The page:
ASA took legal action this month to compel the Drug Enforcement Administration (DEA) to immediately correct misinformation about cannabis. The petition filed with the Department of Justice (DOJ) cites 25 violations by the DEA of the Information Quality Act, the federal law that requires administrative agencies to ensure the “quality, objectivity, utility, and integrity of information” they distribute.
Among those 25 violations are inaccurate statements about cannabis on the DEA website, as well as ongoing claims that misrepresent the efficacy of medical cannabis and its risks. Some of the claims challenged by ASA’s petition have been refuted by the DEA itself in its recent “Denial of Petition to Initiate Proceedings to Reschedule Marijuana,” issued August 12, 2016.
“For years, the DEA has published scientifically inaccurate information about the health effects of medical cannabis, directly influencing the action—and inaction—of Congress,” said ASA Executive Director Steph Sherer. “Our request is simple: The DEA must change its public information to better comport with its own expressed views, so that Congress has access to the appropriate tools to make informed decisions about public health. Alternatively, ASA requests that the DEA simply remove the inaccurate statements or the documents in their entirety.”
The petition, ASA’s second such challenge to government claims about cannabis, was prepared with unpaid assistance from the law firm of Orrick, Herrington & Sutcliffe.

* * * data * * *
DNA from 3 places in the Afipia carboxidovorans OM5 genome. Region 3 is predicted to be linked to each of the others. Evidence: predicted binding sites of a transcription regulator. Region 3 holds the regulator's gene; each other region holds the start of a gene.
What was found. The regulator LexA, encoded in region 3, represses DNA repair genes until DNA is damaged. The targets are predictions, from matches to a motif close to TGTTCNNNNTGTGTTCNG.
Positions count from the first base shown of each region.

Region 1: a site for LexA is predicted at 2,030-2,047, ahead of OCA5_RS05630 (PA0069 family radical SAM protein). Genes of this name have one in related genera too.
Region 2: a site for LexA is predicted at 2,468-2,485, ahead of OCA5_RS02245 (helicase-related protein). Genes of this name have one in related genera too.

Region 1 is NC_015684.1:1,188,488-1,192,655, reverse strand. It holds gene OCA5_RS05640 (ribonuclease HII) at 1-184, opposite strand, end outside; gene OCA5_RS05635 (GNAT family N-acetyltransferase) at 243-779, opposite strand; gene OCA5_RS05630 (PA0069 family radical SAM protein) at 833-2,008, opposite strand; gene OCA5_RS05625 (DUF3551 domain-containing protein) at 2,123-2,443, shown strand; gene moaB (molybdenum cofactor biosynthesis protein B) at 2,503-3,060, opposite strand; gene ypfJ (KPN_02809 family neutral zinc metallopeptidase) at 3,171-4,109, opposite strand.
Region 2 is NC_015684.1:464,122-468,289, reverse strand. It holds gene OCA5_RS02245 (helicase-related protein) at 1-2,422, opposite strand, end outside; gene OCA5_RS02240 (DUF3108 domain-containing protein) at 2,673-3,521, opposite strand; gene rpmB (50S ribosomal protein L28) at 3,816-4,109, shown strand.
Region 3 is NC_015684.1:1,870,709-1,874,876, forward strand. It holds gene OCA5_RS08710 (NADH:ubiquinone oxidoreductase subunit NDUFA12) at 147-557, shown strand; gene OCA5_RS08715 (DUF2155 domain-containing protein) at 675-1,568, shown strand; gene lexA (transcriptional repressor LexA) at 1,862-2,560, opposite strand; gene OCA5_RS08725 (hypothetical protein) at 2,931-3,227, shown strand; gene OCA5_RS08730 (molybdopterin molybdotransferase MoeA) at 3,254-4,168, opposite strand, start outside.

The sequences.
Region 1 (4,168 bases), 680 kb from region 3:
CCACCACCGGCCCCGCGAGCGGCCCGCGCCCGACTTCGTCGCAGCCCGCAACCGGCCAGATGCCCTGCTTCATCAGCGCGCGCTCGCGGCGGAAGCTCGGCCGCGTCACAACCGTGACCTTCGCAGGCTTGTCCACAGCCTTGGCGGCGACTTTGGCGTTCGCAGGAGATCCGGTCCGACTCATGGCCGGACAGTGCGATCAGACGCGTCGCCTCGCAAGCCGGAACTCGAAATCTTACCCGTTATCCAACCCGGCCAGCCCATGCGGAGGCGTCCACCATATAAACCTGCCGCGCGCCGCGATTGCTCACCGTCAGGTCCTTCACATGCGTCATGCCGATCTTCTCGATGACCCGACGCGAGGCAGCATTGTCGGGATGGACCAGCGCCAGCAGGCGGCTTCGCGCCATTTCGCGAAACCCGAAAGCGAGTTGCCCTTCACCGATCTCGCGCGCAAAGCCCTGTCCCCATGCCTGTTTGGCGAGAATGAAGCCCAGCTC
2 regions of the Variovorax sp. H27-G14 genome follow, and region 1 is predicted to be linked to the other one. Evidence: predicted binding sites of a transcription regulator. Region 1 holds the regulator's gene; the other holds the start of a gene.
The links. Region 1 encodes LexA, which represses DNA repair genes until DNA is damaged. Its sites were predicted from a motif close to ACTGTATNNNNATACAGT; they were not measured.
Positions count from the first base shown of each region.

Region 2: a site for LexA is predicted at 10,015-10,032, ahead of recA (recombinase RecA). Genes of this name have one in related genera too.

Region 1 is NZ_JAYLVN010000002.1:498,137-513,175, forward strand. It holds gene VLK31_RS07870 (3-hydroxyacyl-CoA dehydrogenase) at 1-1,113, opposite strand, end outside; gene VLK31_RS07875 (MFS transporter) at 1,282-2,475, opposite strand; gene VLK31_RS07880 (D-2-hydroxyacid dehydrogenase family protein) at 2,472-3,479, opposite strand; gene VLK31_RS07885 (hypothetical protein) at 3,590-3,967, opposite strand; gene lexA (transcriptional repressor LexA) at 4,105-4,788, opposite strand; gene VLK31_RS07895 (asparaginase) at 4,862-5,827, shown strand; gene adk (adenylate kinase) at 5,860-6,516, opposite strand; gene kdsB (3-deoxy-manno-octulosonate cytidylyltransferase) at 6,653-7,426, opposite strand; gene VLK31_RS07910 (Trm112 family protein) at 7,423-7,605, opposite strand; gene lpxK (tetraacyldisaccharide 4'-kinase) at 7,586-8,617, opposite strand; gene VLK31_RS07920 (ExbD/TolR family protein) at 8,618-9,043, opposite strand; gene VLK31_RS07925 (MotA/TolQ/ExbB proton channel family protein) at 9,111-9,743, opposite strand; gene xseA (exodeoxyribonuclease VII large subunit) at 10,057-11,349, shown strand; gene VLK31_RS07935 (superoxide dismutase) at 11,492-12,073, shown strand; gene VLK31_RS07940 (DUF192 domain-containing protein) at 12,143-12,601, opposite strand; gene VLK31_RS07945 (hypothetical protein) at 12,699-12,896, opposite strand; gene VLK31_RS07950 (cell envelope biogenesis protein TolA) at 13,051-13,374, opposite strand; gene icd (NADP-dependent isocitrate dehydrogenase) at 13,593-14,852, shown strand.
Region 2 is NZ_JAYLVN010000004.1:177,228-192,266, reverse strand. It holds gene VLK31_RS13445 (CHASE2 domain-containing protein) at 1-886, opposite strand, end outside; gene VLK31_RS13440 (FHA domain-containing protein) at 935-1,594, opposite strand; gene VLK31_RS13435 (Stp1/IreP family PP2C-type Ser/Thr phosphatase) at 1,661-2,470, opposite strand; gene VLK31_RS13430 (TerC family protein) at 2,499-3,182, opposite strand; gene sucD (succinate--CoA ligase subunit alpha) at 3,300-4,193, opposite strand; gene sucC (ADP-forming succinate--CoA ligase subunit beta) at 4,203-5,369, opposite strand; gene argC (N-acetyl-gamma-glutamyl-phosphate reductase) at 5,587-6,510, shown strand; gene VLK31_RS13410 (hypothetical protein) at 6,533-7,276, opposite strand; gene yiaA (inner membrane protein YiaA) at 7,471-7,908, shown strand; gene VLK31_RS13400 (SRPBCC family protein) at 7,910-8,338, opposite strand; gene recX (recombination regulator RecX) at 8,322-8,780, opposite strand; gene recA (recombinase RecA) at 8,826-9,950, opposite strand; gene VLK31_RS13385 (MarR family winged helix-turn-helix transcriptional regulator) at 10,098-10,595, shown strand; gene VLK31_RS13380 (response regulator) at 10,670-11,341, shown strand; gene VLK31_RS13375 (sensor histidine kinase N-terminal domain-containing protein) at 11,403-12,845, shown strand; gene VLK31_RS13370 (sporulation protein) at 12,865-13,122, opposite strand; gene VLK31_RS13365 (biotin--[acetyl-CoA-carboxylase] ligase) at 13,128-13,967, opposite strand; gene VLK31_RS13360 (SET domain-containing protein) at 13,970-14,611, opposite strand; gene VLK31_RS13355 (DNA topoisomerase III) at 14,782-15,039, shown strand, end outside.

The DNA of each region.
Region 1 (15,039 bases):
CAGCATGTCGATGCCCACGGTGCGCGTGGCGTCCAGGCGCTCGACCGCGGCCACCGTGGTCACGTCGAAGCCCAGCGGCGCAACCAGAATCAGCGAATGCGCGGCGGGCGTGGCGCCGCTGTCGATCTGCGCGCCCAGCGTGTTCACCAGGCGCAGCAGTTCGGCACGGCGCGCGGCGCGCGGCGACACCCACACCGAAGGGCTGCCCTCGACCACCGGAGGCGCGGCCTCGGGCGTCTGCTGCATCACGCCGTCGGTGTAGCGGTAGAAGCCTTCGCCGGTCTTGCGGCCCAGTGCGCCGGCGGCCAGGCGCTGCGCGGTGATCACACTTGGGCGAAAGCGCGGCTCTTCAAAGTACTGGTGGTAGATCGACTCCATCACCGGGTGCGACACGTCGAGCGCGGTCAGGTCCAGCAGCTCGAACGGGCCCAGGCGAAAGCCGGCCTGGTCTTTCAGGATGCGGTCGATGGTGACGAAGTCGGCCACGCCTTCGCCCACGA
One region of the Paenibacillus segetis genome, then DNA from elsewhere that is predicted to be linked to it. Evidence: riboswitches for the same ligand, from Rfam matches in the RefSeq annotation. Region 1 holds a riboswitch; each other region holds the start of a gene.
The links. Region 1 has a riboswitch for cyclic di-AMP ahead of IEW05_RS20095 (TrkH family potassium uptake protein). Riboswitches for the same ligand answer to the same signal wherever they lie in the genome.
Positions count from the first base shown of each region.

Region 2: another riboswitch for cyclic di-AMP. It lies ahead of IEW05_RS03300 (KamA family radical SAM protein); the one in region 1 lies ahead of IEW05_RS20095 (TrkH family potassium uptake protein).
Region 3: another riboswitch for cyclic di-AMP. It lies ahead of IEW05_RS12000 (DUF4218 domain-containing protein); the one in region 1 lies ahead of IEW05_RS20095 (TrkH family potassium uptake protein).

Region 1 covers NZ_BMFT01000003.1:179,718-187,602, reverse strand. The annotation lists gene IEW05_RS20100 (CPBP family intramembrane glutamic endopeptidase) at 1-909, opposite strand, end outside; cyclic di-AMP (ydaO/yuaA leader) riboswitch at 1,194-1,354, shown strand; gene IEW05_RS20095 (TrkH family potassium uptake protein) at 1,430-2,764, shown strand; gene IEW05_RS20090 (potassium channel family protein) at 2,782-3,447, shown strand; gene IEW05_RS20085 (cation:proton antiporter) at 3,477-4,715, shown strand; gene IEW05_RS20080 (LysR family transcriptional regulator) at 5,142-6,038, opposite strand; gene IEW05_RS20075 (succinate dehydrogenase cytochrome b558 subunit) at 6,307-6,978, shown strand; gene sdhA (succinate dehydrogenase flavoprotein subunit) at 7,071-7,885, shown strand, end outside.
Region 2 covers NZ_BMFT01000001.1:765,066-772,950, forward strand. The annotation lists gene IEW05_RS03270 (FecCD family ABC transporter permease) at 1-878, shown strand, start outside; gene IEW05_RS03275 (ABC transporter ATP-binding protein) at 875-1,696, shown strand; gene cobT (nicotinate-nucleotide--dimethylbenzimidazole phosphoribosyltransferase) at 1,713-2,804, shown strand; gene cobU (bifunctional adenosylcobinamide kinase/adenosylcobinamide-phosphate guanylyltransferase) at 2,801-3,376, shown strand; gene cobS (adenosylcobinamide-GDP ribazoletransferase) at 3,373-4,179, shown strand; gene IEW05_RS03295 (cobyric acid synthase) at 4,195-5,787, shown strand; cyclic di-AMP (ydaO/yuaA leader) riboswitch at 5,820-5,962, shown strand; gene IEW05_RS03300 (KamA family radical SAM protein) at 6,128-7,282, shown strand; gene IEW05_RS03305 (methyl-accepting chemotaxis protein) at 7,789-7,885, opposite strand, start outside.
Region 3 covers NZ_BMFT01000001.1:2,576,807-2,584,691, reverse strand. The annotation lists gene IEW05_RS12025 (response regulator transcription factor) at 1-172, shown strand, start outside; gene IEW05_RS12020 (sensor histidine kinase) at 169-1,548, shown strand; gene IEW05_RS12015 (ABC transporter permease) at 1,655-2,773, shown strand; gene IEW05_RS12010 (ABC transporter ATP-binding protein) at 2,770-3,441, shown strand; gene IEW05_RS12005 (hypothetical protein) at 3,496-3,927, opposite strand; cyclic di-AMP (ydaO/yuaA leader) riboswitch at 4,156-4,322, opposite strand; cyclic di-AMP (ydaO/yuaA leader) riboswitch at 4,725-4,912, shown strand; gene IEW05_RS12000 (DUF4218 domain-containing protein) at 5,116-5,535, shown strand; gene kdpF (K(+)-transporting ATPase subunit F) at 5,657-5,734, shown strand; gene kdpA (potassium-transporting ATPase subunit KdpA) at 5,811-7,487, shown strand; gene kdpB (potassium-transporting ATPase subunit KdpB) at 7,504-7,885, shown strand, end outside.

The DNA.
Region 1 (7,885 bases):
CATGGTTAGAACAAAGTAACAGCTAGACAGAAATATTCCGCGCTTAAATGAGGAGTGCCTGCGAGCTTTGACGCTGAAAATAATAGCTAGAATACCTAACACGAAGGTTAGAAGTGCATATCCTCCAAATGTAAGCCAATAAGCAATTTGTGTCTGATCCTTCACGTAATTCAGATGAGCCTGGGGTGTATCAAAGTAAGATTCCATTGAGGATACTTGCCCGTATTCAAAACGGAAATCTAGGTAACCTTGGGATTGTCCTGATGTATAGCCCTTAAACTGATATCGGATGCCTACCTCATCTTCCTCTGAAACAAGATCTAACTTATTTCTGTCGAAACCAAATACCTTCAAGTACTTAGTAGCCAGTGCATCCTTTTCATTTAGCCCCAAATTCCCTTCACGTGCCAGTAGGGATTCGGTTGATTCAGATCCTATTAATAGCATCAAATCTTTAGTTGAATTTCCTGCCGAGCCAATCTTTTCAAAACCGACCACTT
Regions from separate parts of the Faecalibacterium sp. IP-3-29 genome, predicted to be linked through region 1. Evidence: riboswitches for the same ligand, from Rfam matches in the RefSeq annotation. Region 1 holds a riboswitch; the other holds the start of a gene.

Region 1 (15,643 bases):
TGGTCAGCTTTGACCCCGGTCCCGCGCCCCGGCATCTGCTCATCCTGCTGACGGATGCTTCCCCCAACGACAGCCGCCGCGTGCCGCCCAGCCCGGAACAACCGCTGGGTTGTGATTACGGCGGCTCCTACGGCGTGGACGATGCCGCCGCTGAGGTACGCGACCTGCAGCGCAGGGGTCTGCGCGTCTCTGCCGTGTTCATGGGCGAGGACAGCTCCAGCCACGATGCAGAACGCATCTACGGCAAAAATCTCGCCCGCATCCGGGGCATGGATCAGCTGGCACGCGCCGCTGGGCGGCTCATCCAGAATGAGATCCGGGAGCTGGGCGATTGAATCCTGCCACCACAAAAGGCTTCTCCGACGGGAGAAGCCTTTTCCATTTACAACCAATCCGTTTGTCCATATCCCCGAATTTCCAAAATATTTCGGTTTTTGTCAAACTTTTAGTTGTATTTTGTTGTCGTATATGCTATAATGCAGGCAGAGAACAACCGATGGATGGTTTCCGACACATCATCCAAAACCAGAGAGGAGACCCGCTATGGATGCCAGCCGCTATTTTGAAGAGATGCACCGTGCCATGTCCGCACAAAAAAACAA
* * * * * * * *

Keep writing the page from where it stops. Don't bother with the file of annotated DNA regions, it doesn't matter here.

“We have taken this action to stop the DEA’s relentless campaign of misinformation about the health risks of medical cannabis in its tracks,” said Vickie Feeman, an attorney with Orrick, Herrington & Sutcliffe. “We are proud to represent Americans for Safe Access pro bono in this matter to protect the rights of patients throughout the country who could be harmed – and have already been harmed – by the DEA’s refusal to not only acknowledge the scientifically proven benefits of medical cannabis, but also its deliberate attempt to inflate and publicly misrepresent the facts about the potential harms of cannabis use.”
ASA argues that the DEA’s presentation of scientifically unfounded information diminishes the utility of accurate information and can jeopardize public health. The inaccurate information makes it difficult for public officials and medical providers to make informed decisions regarding the viability of medical cannabis treatment options.
The ASA IQA petition
Information on the IQA
Denial of Petition to Initiate Proceedings to Reschedule Marijuana
DEA’s The Dangers and Consequences of Marijuana Abuse
DEA’s Drugs of Abuse
DOJ Information Quality Guidelines